It was the first time since H2 of 2015 that prices increased YoY across all markets, Knight Frank said.

Share of home sales in the Rs 1 crore range increased by 20%

The share of sales in the Rs 1 crore and above segment grew significantly from 20% in H1 2021 to 25% in H1 2022, the report said.

Homebuyers’ need to upgrade to larger living spaces with better amenities and the fact that pandemic-induced income disruptions did not affect higher-income categories as much as they did the others were thought to be the factors responsible for the rise in sales.

On the contrary, the share of home in the Rs 50 lakh to Rs 1 crore category dropped to 34% in H1 of 2022 from 39% in the same period last year. The Rs 50 lakh and below category declined marginally from 42% in H1 of 2021 to 40%, it said.

The previous high of 185,577 units in residential sales was recorded in H1 of 2013. At an 8-year high for any half-year period, new home unit launches witnessed an addition of 160,806 units in H1 of 2022 marking a rise of 56% YoY from 103,238 units in the same period last year.

Strong growth in sales velocity, has led to a modest decline in unsold inventory, which dipped marginally to 440,117 units in H1 of 2022. The strong uptick in sales also brought the Quarters to Sell (QTS) level down to 7.8 quarters from 10.9 quarters in H1 of 2021.

“Home buying has witnessed a strong rebound since the advent of the pandemic and continues despite inflationary concerns in the economy. The interest rate cycle having turned during this period has impacted affordability, but the performance of the broader economy (and changed buyer perceptions) has had a greater bearing on market momentum for the remainder of the year as it dictates homebuyer income levels and demand much more directly,” said Shishir Baijal, chairman and managing director, Knight Frank India.

Office transactions: Marginal slowdown in early part of the year overcome

On the office market performance, Knight Frank India said all the top eight cities experienced substantial growth during H1 of 2022, recording transactions of 25.3 million sq. ft. in January–June. Office completions were recorded at 24.1 million sq. ft. in the same period.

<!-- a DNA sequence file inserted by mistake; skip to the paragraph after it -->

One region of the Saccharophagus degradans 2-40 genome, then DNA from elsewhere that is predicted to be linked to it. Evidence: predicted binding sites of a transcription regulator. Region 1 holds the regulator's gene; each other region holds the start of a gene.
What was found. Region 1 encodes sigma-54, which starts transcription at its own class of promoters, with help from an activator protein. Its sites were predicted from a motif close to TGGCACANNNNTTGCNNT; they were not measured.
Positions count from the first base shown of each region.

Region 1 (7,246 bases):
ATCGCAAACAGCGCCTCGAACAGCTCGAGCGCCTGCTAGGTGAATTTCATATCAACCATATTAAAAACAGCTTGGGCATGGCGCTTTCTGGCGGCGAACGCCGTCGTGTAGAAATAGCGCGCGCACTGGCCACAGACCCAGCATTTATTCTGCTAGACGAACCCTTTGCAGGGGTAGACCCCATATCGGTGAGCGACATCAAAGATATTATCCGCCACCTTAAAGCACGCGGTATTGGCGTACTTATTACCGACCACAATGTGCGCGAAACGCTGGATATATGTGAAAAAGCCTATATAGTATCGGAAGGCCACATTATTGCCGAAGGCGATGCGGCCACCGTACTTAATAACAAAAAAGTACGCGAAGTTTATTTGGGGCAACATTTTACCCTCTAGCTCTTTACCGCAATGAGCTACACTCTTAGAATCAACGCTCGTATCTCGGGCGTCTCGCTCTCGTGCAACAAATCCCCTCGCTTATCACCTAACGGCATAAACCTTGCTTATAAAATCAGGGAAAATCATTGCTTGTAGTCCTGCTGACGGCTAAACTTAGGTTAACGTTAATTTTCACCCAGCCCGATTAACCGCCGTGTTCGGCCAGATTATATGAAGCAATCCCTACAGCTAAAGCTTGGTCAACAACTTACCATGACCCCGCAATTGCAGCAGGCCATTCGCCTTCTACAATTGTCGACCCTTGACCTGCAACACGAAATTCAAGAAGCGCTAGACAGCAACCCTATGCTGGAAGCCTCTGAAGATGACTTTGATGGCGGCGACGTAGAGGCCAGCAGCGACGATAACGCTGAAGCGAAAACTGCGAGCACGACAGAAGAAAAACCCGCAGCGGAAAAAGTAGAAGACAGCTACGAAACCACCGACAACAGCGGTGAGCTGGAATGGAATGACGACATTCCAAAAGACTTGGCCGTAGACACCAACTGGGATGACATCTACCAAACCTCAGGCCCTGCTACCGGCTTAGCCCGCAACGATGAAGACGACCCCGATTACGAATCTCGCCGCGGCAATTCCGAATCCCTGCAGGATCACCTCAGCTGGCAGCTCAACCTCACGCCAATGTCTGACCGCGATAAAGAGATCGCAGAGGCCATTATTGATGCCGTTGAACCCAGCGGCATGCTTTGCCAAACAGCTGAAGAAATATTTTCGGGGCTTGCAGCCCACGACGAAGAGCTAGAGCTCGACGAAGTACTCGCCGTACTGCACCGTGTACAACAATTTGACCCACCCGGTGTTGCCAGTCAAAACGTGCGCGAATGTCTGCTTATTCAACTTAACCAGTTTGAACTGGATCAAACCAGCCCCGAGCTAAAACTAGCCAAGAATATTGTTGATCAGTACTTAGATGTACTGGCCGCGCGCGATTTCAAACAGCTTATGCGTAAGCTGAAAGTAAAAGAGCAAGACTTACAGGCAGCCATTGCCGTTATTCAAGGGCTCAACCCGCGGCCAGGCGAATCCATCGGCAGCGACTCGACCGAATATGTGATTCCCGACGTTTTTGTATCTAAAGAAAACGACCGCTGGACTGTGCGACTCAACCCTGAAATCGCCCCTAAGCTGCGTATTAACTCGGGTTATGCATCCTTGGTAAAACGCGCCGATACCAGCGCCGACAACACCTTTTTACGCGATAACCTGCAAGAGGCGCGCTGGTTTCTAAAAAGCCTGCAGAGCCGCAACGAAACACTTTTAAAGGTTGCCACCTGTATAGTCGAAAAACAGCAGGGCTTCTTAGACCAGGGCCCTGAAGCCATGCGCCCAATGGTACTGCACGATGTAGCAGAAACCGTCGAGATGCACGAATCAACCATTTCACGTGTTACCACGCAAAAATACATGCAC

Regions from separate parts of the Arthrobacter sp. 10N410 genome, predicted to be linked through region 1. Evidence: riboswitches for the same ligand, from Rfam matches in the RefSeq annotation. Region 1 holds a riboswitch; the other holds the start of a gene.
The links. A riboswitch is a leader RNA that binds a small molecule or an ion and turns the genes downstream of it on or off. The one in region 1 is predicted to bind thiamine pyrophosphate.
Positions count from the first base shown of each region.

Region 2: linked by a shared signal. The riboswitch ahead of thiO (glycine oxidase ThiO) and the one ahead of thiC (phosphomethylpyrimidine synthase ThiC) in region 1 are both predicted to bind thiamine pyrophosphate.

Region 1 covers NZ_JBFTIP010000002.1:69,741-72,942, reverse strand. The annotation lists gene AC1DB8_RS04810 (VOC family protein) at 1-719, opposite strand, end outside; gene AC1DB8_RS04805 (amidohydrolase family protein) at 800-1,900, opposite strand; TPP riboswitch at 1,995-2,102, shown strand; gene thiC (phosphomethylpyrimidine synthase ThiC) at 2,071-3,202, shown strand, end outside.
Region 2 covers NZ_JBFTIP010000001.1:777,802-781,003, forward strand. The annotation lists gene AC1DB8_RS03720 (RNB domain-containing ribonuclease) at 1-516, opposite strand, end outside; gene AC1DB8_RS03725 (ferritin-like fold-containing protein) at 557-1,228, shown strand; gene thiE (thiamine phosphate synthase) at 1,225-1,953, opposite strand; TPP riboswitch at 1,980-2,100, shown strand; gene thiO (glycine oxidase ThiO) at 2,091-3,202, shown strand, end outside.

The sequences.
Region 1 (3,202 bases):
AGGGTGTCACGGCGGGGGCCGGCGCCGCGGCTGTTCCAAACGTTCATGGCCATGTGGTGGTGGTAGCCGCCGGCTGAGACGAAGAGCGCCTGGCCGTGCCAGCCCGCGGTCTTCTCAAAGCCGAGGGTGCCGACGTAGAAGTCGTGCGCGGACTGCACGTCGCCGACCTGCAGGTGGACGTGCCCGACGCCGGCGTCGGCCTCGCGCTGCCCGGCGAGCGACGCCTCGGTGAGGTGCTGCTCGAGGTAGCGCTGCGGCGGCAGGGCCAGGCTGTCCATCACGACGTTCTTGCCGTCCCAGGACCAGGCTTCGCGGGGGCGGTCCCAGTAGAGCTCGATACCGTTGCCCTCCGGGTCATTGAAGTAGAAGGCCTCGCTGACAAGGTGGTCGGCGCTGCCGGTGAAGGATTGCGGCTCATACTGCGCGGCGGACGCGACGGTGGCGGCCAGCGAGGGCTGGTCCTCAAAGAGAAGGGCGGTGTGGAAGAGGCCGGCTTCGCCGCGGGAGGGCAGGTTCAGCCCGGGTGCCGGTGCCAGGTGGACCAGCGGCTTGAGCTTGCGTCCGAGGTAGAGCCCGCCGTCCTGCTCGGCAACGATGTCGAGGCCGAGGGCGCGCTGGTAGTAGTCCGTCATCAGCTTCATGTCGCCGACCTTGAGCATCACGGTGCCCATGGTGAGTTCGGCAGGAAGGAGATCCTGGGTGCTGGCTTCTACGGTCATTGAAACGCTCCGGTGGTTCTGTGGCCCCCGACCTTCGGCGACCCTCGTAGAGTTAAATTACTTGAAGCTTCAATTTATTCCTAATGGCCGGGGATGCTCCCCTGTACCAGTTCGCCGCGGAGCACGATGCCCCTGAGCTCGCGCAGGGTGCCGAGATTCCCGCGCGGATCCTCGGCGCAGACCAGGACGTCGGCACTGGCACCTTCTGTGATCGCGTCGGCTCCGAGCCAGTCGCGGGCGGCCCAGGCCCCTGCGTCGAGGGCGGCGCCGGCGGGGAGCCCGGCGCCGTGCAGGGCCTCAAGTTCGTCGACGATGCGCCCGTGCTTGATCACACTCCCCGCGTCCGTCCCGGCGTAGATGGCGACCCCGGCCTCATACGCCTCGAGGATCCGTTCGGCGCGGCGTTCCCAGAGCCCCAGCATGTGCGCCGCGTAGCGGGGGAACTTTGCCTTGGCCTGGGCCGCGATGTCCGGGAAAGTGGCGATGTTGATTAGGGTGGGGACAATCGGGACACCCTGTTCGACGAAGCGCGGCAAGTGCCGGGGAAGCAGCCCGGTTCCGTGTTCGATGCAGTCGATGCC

The office market recorded robust activity during H1 of 2022 as the pandemic waned and the economy recovered despite geopolitical concerns triggered by the Russian invasion of Ukraine. Office transactions grew 107% from 12.3 million sq. ft. in H1 of 2021. In the first half of the year, Q2 registered 14.6 million sq. ft, of gross leasing transactions compared to 10.7 million sq ft in the year-ago period.

A marginal slowdown in leasing reansactions in the early part of the year due to socio-economic and geopolitical standoff was quickly overcome, the report said.

Bengaluru made up 31% of the total area transacted with the highest rental increase of 13% YoY in H1 of 2022. With an increasing need for flexibility and a hybrid working environment, the co-working/managed office sector’s share of transactions increased to 17% in H1 of 2022 from 10% in H1 of 2021, Knight Frank said.

The volume of new completions, which were the highest since the start of the pandemic, reached 24.1 million sq. ft., higher by 61% over H1 of 2021, the report said.

Bengaluru, with 5.8 million sq. ft. and Hyderabad, with 5.3 million sq. ft., cumulatively made up 46% of the total space delivered during the period, the report said.

In terms of office rents, Bengaluru and Pune recorded the maximum increase in rental values at 13% and 8% YoY respectively, mostly due to higher demand and lack of Grade A space. Hyderabad, Mumbai and NCR also posted moderate increases in rental values. Rental values in Chennai, Ahmedabad and Kolkata remained stable, the report said.

In terms of sector-wise transaction, Information Technology remained the single largest occupier of office space with 27% of the total during H1 of 2022.